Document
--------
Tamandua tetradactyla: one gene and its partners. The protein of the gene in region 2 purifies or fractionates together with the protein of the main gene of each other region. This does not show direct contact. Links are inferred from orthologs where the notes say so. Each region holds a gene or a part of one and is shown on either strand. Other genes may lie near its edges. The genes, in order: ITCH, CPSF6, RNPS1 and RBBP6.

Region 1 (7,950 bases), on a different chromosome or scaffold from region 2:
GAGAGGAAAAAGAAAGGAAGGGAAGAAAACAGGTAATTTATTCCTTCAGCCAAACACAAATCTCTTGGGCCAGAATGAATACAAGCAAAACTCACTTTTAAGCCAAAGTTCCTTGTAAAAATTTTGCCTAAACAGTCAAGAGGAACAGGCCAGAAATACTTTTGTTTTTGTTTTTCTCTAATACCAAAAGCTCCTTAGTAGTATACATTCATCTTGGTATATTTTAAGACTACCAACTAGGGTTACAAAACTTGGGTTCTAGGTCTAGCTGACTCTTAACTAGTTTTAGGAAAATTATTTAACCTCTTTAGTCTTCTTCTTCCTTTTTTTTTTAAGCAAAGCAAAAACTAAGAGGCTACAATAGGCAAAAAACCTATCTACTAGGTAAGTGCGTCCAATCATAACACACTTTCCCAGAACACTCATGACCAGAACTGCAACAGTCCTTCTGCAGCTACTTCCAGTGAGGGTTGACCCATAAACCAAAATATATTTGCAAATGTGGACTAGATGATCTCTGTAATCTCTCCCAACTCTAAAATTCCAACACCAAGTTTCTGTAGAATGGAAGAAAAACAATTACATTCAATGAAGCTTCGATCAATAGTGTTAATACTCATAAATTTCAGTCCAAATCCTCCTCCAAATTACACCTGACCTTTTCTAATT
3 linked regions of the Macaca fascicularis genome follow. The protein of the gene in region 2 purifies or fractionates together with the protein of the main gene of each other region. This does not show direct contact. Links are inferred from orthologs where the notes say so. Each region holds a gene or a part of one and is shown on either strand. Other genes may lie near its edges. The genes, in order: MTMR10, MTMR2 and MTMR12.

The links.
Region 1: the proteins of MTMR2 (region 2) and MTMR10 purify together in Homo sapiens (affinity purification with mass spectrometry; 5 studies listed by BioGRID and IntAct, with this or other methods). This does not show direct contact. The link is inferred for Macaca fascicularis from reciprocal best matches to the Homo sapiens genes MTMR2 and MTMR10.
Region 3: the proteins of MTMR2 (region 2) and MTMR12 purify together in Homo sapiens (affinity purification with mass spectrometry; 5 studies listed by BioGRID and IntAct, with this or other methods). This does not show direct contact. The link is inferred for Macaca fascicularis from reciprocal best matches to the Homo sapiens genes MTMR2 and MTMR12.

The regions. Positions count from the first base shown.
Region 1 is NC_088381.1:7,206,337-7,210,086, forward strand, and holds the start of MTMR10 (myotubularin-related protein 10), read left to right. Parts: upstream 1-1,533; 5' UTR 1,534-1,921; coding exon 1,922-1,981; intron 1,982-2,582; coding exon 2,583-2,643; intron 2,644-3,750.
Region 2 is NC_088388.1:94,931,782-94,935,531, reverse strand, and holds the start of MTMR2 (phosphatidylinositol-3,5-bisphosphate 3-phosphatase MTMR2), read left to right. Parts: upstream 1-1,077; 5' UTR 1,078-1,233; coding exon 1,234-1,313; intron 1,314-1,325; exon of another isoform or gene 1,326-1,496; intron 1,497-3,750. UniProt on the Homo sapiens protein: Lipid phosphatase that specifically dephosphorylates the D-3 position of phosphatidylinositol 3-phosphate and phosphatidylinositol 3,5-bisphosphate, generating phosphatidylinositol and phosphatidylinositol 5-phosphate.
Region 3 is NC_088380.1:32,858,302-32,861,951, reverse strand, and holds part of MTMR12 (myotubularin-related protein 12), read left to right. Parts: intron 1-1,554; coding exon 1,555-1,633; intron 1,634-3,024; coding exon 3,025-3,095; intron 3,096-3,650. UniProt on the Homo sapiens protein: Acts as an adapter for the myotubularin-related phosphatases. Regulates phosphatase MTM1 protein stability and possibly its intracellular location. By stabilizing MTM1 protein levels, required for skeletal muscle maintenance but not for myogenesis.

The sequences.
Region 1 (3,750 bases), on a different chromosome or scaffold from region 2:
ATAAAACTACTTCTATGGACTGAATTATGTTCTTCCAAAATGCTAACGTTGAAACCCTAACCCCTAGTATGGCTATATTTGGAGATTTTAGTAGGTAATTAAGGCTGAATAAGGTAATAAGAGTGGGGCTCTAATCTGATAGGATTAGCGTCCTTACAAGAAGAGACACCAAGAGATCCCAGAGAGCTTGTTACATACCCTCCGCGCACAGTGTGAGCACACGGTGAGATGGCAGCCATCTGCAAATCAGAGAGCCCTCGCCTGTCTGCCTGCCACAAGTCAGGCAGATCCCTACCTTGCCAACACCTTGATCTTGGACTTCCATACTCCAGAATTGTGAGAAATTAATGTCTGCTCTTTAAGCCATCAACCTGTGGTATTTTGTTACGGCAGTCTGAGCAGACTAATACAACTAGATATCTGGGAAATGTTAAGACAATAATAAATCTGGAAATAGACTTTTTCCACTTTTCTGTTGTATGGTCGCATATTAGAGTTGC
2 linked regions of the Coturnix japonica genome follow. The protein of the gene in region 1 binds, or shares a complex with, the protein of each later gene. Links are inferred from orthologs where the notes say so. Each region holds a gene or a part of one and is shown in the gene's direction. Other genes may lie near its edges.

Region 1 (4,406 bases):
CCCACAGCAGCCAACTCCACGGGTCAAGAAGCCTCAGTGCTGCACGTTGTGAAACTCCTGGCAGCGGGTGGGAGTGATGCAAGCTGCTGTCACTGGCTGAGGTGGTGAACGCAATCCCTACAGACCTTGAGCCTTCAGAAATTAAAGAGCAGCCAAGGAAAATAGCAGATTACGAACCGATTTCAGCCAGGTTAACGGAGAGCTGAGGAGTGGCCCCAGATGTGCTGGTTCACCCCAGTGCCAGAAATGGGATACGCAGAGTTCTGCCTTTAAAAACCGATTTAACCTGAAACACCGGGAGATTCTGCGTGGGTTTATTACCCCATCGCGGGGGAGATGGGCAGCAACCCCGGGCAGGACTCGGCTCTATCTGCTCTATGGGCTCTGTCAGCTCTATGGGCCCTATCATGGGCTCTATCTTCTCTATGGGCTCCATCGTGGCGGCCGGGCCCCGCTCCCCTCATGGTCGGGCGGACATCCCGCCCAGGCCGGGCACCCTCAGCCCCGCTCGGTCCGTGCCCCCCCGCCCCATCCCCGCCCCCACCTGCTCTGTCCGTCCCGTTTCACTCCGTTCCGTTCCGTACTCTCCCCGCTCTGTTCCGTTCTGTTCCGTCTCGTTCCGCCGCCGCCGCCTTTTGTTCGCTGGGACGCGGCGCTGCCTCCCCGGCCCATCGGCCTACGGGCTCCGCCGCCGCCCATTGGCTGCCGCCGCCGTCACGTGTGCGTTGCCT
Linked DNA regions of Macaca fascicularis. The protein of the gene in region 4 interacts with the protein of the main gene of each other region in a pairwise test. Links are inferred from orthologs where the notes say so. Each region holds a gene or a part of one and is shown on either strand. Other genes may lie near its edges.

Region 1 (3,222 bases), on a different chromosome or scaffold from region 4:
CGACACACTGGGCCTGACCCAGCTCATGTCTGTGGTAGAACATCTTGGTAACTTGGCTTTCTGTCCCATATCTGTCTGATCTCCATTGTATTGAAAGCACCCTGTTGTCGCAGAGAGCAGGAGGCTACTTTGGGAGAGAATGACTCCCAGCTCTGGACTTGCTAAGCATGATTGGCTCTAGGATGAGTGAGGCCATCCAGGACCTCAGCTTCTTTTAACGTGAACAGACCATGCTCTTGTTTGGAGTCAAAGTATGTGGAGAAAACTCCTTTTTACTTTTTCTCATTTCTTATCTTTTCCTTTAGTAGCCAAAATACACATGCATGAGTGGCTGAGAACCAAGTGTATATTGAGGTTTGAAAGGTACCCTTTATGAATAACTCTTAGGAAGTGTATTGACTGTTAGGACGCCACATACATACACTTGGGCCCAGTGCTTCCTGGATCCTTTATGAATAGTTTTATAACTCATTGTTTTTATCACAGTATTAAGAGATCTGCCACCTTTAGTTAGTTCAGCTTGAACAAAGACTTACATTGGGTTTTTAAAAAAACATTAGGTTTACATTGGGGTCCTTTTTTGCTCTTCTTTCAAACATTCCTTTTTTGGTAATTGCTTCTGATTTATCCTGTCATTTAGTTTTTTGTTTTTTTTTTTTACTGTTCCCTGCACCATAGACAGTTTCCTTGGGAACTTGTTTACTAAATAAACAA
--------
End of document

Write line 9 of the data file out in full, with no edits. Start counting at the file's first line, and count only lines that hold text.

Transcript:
Region 1 is NC_088381.1:7,206,337-7,210,086, forward strand, and holds the start of MTMR10 (myotubularin-related protein 10), read left to right. Parts: upstream 1-1,533; 5' UTR 1,534-1,921; coding exon 1,922-1,981; intron 1,982-2,582; coding exon 2,583-2,643; intron 2,644-3,750.